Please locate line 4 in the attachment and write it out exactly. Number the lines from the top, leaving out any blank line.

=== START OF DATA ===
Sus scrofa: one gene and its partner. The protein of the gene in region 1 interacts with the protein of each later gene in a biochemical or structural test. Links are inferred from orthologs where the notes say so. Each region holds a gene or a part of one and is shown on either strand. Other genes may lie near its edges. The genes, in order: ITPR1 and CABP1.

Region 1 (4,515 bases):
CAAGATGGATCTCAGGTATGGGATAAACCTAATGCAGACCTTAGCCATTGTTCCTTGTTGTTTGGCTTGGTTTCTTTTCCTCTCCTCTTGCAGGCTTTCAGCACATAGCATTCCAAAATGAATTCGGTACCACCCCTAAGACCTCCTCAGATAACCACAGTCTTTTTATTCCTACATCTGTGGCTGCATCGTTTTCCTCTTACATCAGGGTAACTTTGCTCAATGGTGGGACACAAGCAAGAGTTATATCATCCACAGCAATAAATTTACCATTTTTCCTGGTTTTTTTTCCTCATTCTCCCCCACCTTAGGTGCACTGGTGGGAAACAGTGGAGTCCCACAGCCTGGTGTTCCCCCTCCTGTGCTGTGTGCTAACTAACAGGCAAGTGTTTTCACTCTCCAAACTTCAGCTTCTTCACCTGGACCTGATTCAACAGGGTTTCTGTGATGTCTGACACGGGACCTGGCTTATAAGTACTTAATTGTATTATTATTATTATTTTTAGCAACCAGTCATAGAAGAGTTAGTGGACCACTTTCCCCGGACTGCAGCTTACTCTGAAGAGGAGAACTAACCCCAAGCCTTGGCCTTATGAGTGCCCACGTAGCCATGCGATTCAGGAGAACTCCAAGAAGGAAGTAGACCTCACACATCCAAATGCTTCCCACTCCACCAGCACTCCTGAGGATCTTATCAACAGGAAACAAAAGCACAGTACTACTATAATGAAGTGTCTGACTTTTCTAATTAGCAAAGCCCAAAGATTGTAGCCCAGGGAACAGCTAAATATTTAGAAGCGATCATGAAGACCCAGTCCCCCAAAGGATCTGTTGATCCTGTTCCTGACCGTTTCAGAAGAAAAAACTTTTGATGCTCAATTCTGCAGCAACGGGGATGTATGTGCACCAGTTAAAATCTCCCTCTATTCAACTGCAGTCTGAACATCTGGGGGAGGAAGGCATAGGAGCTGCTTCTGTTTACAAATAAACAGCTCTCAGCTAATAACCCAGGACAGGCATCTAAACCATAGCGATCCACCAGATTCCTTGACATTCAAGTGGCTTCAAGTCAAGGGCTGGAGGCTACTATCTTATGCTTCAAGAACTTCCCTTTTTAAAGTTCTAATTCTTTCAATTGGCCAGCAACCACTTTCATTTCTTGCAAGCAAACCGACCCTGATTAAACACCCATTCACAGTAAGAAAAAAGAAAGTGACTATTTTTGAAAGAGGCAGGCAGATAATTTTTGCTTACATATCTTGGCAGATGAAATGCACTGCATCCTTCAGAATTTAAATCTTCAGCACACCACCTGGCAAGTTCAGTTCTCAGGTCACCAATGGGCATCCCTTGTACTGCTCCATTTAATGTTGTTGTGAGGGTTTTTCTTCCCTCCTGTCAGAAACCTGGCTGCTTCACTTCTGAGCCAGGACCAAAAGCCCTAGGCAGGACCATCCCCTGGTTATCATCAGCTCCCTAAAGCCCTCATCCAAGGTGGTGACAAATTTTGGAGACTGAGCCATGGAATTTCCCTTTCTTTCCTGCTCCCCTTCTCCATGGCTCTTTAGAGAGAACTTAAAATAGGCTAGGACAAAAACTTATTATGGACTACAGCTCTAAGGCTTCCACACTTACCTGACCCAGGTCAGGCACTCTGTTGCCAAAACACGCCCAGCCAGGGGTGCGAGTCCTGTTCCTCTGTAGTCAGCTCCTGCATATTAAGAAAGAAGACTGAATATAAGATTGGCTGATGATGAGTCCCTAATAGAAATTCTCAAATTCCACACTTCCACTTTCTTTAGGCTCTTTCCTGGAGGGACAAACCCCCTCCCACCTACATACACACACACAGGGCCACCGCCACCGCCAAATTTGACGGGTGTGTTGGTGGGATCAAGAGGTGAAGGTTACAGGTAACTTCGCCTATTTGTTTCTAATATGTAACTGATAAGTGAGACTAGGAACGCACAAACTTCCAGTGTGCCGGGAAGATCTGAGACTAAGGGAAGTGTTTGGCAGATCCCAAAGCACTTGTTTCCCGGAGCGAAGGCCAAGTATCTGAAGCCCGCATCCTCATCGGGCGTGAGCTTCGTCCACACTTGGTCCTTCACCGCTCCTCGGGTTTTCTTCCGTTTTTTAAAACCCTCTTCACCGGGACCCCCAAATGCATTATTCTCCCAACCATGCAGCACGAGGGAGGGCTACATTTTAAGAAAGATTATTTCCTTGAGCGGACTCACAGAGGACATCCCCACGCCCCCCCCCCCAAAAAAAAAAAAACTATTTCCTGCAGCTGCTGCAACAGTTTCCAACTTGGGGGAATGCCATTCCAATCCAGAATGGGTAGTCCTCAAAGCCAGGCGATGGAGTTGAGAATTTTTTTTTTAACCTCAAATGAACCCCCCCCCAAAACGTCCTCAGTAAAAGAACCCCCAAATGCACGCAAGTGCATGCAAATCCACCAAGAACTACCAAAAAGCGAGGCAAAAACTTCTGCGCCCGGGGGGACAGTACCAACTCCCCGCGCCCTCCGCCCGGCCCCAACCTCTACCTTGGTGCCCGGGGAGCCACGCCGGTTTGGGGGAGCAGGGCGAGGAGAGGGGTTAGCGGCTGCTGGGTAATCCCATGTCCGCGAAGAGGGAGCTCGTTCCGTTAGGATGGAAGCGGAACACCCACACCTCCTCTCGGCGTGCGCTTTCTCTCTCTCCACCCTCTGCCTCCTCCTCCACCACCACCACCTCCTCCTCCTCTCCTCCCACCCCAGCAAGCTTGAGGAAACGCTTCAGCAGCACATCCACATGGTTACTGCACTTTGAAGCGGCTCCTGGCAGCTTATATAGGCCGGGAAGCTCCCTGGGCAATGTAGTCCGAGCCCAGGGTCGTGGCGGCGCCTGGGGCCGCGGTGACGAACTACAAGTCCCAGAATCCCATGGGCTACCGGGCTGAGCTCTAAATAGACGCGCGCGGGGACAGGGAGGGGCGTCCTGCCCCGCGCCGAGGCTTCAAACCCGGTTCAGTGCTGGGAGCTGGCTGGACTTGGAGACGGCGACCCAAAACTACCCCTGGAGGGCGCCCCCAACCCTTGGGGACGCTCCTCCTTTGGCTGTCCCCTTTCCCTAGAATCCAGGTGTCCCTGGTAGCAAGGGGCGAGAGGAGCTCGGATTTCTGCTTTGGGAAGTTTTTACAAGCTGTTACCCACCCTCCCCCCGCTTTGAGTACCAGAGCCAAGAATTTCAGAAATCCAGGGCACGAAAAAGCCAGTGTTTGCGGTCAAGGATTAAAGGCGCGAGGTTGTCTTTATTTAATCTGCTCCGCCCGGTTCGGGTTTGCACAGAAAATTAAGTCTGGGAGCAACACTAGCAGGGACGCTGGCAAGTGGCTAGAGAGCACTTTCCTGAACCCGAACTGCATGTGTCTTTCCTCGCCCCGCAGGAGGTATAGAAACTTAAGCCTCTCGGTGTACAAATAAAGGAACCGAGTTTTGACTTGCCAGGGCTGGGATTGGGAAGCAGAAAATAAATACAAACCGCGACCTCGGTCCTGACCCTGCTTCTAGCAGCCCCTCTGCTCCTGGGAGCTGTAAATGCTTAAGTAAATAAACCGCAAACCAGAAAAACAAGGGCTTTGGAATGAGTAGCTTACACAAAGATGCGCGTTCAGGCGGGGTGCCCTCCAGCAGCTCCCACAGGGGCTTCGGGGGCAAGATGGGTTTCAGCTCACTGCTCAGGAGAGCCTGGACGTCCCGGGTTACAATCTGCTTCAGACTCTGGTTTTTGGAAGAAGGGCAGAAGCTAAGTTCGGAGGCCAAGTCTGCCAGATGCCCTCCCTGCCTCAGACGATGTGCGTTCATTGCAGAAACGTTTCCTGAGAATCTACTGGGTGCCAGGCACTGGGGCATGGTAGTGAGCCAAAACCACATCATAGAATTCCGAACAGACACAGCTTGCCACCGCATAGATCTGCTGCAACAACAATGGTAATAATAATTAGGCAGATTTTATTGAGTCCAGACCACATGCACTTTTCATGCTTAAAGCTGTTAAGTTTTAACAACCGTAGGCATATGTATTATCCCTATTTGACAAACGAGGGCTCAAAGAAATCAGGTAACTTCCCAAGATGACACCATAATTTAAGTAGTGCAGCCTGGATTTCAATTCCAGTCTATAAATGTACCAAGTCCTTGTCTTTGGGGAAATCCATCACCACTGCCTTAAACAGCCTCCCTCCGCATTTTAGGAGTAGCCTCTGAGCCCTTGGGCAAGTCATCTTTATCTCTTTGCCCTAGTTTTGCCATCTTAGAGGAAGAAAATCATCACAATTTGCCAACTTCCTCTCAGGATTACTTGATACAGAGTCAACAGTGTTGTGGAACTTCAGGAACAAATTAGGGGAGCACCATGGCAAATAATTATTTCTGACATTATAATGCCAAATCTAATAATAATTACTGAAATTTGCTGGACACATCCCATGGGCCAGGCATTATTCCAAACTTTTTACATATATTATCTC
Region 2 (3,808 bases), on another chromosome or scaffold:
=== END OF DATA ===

Region 2 (3,808 bases), on another chromosome or scaffold: